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Christmas In Sheffield !

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Not my memory but the missus', in the 50's Christmas shopping with her Mum, went into Boots and it was packed. They had a one-way system round the shop, and her Mum got whizzed by the crush past the shelf she wanted. She tried to go back but was stopped by the staff and had to go all the way round again!

I can remember that as well it was bad enough just walking past Boots on High street Town is just not the same now.

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Merry Morning with Leslie Crowther from a childrens ward somewhere. My Dad saying "think yourselves lucky youre at home" and us kids thinking that it might be worth a broken leg to get our hands on the presents that were being given away. lol

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I have written a book for my grandchildren about my family and my childhood in Sheffield. The chapter about Christmas has 3647 words. Is this too long to be of any interest to your site?

Mary Dale

mary@ledibirds.freeserve.co.uk

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That sounds tremendous Cybergrandma, please email to Sheffieldhistory@gmail.com and we'll have a look-see - or post it direct if you wish. Nothing too long if its Sheffield related.

Thank you.

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SHEFFIELD CHRISTMAS mid 1940s - mid 1950s

My mother always worked very hard to make Christmas special for us. It cannot have been easy for her with both money and toys in such short supply. For several weeks before Christmas she and I used to make decorations when I got home from school. We made lanterns from bits of old wallpaper and paper chains and Christmas tree decorations. We made our own Christmas cards too. When I was very small my parents decorated the Christmas tree and put up the decorations after I was in bed on Christmas Eve so that it was all there to fill me with wonder on Christmas morning. As I grew older I was allowed to help with the decoration of the tree to surprise and delight my little brother and sister. We had a small Christmas tree, which was carefully folded up into its box each Twelfth Night and put away until the next Christmas. We never decorated our Christmas tree before Christmas Eve.

There was sometimes a Christmas party up at Grandma and Grandad’s house and I remember gatherings at our house too. When I think of how small our “reception” rooms were, I wonder how we managed to squeeze in so many people and still be able to move. One of my uncles was an amateur magician. He could do impressive things with cards and find pennies in our ears. We played a card game called Chase the Lady, which involved secretly passing the Queen of Spades on to the next person, and games like Blind Man’s Bluff and In and out the Dusty Bluebells. Everybody, adults and children, joined in. If we were playing a game where you could be “out” you were given the choice of accepting that you were out of the game or of paying a forfeit and staying "in". One of the adults was detailed to announce what the forfeits would be. Although I remember that many of these forfeits were outrageous and designed to embarrass you and give everyone else a good laugh at your expense, I can only recall one of them. I had to go outside and stop the first person who came along and persuade them to come inside and sing us a song. Fortunately one of my grandparents' neighbours came out of his house as I ventured into the street and agreed to come in and sing for us. He was well cheered for this.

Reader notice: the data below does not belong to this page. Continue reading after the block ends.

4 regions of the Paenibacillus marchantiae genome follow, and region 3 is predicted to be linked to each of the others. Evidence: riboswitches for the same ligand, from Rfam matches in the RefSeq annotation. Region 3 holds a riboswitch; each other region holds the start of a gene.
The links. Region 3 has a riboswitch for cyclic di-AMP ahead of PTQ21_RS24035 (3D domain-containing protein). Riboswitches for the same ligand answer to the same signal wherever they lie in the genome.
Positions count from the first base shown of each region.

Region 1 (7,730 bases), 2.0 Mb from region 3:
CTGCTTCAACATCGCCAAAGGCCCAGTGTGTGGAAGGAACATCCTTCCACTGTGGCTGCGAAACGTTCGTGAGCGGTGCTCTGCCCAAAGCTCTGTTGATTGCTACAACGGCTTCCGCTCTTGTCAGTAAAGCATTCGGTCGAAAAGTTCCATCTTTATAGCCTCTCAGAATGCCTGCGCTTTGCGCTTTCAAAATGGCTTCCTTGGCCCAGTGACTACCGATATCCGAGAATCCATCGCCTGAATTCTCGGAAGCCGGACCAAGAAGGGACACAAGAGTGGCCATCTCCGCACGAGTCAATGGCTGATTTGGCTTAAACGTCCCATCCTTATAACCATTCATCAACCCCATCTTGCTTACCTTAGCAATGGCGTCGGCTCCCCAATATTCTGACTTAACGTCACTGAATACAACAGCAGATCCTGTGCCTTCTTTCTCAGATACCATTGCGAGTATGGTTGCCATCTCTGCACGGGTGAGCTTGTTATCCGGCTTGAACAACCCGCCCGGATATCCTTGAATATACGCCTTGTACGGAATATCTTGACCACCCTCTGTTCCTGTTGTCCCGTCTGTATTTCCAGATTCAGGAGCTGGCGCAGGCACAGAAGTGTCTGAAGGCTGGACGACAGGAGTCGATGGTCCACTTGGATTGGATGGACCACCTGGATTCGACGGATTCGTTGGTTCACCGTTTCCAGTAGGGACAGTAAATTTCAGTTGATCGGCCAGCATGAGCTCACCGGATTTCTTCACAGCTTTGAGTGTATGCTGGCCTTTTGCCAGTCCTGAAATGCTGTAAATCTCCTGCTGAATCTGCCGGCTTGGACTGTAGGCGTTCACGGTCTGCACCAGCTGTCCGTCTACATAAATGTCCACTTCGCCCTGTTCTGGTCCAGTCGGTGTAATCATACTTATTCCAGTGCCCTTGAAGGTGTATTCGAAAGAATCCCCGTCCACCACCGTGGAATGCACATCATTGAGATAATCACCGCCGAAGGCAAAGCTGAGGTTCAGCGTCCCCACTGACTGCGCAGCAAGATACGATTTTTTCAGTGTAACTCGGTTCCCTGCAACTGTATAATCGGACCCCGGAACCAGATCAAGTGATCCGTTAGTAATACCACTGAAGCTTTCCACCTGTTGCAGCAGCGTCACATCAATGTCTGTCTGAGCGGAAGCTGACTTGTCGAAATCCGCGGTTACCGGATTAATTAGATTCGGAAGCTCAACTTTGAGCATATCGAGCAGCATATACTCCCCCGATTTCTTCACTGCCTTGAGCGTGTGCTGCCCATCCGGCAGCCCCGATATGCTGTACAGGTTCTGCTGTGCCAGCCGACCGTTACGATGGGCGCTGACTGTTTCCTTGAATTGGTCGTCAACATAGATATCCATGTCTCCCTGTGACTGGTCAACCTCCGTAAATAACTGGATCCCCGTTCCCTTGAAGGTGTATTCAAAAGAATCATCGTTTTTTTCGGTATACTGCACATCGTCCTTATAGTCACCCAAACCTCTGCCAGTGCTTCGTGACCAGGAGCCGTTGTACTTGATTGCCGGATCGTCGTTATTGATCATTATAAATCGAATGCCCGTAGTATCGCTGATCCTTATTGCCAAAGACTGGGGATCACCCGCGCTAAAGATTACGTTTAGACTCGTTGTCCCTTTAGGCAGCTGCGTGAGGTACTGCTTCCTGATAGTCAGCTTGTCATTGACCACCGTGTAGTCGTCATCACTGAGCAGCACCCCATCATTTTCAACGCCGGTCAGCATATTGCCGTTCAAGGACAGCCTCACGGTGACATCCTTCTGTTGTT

I remember one game played at our house one Christmas. It involved all the children being sent out of the living room and told to wait in the Room (the front room). We actually sat on the stairs, trying without success to hear what was going on next door. One by one we were called in while the rest waited their turn, not knowing what was in store for them. Eventually it was my turn and I was blindfolded and led into the living room, and lowered onto a chair. Then two of the biggest uncles lifted up the chair until my head touched the ceiling. Being so high off the ground was really scary and the chair wobbled and felt insecure and the uncles were grunting and letting me know how much effort they were putting into it. The other adults were making sounds of impressed amazement. Then I was lowered to the ground again, my blindfold was removed and I was told that what had happened was a secret and I must sit absolutely quietly while the others had their turn. I thought, “Is that it then?” The cousins who had been before me were all grinning and saying nothing. When the next person sat, blindfolded, on the chair I saw that the uncles didn’t lift them up to the ceiling at all. They simply raised the chair a few inches off the floor, grunted mightily with the effort of it and wobbled the chair a bit. Then someone else gently hit the child on the top of the head with a book. I suppose it was a lesson in the unreliability of perception. It was, of course, a game that could only ever be played once in a generation and only in a house that didn’t have high ceilings!